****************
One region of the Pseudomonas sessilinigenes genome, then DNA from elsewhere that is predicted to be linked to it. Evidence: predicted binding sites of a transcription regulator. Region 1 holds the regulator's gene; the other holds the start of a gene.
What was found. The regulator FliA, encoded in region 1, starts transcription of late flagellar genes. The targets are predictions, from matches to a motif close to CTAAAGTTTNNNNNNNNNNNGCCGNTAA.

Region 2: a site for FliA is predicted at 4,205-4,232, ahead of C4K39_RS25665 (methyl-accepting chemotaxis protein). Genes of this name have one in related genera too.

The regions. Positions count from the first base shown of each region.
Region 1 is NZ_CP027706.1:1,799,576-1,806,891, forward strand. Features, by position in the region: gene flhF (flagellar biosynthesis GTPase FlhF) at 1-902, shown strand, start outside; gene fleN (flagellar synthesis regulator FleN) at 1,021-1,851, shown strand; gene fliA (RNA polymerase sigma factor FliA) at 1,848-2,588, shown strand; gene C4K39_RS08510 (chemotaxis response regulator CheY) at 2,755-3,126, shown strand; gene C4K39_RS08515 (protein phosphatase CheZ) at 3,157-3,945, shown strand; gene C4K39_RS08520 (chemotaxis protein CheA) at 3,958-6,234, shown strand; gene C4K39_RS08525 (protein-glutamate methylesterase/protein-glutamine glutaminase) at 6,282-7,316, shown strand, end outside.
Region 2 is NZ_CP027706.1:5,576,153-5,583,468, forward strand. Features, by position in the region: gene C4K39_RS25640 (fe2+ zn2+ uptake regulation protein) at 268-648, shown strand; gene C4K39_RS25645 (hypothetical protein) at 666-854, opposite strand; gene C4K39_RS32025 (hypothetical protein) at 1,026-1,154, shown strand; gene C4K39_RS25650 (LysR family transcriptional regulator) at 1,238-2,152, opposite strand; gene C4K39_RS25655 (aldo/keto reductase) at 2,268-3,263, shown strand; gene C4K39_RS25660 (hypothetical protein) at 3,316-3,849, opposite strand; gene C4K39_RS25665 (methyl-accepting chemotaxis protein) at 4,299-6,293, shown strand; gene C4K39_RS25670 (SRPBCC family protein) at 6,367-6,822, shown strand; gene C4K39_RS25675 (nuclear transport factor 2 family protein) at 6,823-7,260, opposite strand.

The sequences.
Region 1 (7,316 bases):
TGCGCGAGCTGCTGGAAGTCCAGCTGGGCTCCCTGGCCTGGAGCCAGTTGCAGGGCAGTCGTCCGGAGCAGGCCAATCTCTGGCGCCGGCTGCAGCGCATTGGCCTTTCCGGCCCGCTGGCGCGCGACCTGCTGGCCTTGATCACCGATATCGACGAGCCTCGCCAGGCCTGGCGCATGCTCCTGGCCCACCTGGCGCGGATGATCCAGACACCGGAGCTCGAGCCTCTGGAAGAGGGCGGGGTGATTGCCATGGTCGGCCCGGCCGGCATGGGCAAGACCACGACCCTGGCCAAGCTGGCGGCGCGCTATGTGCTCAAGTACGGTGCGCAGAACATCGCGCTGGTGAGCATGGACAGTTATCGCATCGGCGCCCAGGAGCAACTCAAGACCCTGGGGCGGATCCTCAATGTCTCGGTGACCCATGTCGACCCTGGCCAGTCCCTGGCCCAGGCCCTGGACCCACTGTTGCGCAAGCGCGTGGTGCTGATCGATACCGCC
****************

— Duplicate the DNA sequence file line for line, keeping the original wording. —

One region of the Pseudomonas sessilinigenes genome, then DNA from elsewhere that is predicted to be linked to it. Evidence: predicted binding sites of a transcription regulator. Region 1 holds the regulator's gene; the other holds the start of a gene.
What was found. The regulator FliA, encoded in region 1, starts transcription of late flagellar genes. The targets are predictions, from matches to a motif close to CTAAAGTTTNNNNNNNNNNNGCCGNTAA.

Region 2: a site for FliA is predicted at 4,205-4,232, ahead of C4K39_RS25665 (methyl-accepting chemotaxis protein). Genes of this name have one in related genera too.

The regions. Positions count from the first base shown of each region.
Region 1 is NZ_CP027706.1:1,799,576-1,806,891, forward strand. Features, by position in the region: gene flhF (flagellar biosynthesis GTPase FlhF) at 1-902, shown strand, start outside; gene fleN (flagellar synthesis regulator FleN) at 1,021-1,851, shown strand; gene fliA (RNA polymerase sigma factor FliA) at 1,848-2,588, shown strand; gene C4K39_RS08510 (chemotaxis response regulator CheY) at 2,755-3,126, shown strand; gene C4K39_RS08515 (protein phosphatase CheZ) at 3,157-3,945, shown strand; gene C4K39_RS08520 (chemotaxis protein CheA) at 3,958-6,234, shown strand; gene C4K39_RS08525 (protein-glutamate methylesterase/protein-glutamine glutaminase) at 6,282-7,316, shown strand, end outside.
Region 2 is NZ_CP027706.1:5,576,153-5,583,468, forward strand. Features, by position in the region: gene C4K39_RS25640 (fe2+ zn2+ uptake regulation protein) at 268-648, shown strand; gene C4K39_RS25645 (hypothetical protein) at 666-854, opposite strand; gene C4K39_RS32025 (hypothetical protein) at 1,026-1,154, shown strand; gene C4K39_RS25650 (LysR family transcriptional regulator) at 1,238-2,152, opposite strand; gene C4K39_RS25655 (aldo/keto reductase) at 2,268-3,263, shown strand; gene C4K39_RS25660 (hypothetical protein) at 3,316-3,849, opposite strand; gene C4K39_RS25665 (methyl-accepting chemotaxis protein) at 4,299-6,293, shown strand; gene C4K39_RS25670 (SRPBCC family protein) at 6,367-6,822, shown strand; gene C4K39_RS25675 (nuclear transport factor 2 family protein) at 6,823-7,260, opposite strand.

The sequences.
Region 1 (7,316 bases):
TGCGCGAGCTGCTGGAAGTCCAGCTGGGCTCCCTGGCCTGGAGCCAGTTGCAGGGCAGTCGTCCGGAGCAGGCCAATCTCTGGCGCCGGCTGCAGCGCATTGGCCTTTCCGGCCCGCTGGCGCGCGACCTGCTGGCCTTGATCACCGATATCGACGAGCCTCGCCAGGCCTGGCGCATGCTCCTGGCCCACCTGGCGCGGATGATCCAGACACCGGAGCTCGAGCCTCTGGAAGAGGGCGGGGTGATTGCCATGGTCGGCCCGGCCGGCATGGGCAAGACCACGACCCTGGCCAAGCTGGCGGCGCGCTATGTGCTCAAGTACGGTGCGCAGAACATCGCGCTGGTGAGCATGGACAGTTATCGCATCGGCGCCCAGGAGCAACTCAAGACCCTGGGGCGGATCCTCAATGTCTCGGTGACCCATGTCGACCCTGGCCAGTCCCTGGCCCAGGCCCTGGACCCACTGTTGCGCAAGCGCGTGGTGCTGATCGATACCGCC